G-FINDER quantifies R&D investments into two overarching categories: basic and early stage research; and clinical and field development and post registration studies. A detailed explanation of what types of R&D activities are included in each of these categories is provided in the scope documents.
Prior to the commencement of the G-FINDER project, there was no generally accepted definition of ‘neglected diseases’ and, for many diseases, no agreement on which new products were needed. Before the start of the survey in 2008, in order to reach a consensus position on these questions, a list was created of all diseases classified by major health bodies or publications as a ‘neglected disease’. This list was then assessed by an international Advisory Committee of 17 experts in neglected disease and R&D, who filtered candidates against
1. The burden of the disease or condition disproportionately affects people in low- and middle-income countries;
2. There is no existing product to treat / prevent the disease or condition, OR a product exists but is poorly suited for use in low- and middle-income countries; AND
3. There is no commercial market to stimulate R&D by industry.
We maintain ongoing consultation with the Advisory Committee for advice on applying this definition in response to changes in the R&D or pathogenic landscape. Where the Advisory Committee does not reach a consensus, their views are supplemented by advice from further technical and R&D experts. The result of this consultation is that not all areas of research are judged as meeting our definition of ‘neglected’ in relation to every disease, and some are included only with restrictions. For example, investments in pneumonia drug R&D are excluded because a sufficient commercial market exists; while pneumonia vaccine R&D investments are only included if they meet specific requirements for strain, vaccine type and target age group. A comprehensive explanation of all current inclusions, exclusions and restrictions, as well as changes to the scope over time, is provided by the neglected disease scope document.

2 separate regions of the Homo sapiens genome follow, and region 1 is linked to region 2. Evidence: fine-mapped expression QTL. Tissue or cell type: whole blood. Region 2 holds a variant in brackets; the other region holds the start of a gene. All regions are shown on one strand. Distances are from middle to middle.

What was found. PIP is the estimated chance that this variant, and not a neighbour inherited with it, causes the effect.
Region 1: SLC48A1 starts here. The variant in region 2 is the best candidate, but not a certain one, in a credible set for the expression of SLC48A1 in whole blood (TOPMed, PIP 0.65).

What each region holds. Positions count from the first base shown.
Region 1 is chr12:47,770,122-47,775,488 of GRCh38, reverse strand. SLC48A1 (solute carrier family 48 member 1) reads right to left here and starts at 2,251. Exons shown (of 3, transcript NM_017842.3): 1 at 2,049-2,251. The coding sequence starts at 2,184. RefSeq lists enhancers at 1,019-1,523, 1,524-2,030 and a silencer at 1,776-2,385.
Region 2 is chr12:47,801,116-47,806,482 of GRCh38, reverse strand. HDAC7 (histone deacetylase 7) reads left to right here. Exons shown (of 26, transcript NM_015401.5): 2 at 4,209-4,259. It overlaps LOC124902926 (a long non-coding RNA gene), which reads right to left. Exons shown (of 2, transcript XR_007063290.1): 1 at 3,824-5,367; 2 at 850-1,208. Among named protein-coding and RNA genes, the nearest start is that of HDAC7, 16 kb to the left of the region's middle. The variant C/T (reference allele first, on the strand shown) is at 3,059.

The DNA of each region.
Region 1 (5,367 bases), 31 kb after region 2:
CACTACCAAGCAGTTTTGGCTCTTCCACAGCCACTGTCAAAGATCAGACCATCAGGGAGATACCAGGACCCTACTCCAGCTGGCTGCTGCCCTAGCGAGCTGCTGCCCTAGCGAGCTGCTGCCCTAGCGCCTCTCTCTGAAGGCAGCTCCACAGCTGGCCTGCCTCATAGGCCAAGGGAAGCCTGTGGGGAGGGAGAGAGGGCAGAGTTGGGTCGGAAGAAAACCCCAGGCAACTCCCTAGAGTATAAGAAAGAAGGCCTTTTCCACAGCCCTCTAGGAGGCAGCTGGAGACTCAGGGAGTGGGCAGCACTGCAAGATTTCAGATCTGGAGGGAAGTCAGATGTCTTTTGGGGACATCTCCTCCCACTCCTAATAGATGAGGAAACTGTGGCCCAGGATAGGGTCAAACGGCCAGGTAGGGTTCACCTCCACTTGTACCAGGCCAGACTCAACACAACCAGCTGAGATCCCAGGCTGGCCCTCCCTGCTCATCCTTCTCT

Emerging infectious diseases
Policy Cures Research began gathering data on R&D targeting emerging infectious diseases in response to the 2014 West African Ebola epidemic. In our 2015 G-FINDER survey and report (looking at investments made in 2014), this focused exclusively on Ebola R&D. Since then, we have adopted a progressively broader scope in each subsequent year, determined in consultation with the G-FINDER Advisory Committee and a separate emerging infectious diseases Expert Advisory Group.
Our current definition of emerging infectious diseases closely follows the list of priority diseases endorsed by the World Health Organization research and development Blueprint for action to prevent epidemics (the Blueprint). The survey also gathers data on emerging infectious diseases and disease groups not included in the Blueprint priority list, including several pathogens which have been considered for inclusion.
Compared to our neglected disease definition, our definition of emerging infectious diseases has very few restrictions. R&D for almost all product development categories (drugs, vaccines, biologics, and diagnostics) is included without further restrictions for all priority emerging infectious diseases pathogens, as is basic research. R&D for vector control products is included where relevant. A comprehensive explanation of all current inclusions, exclusions and restrictions, as well as changes to the scope over time, is provided by the emerging infectious disease scope document.
Sexual and reproductive health issues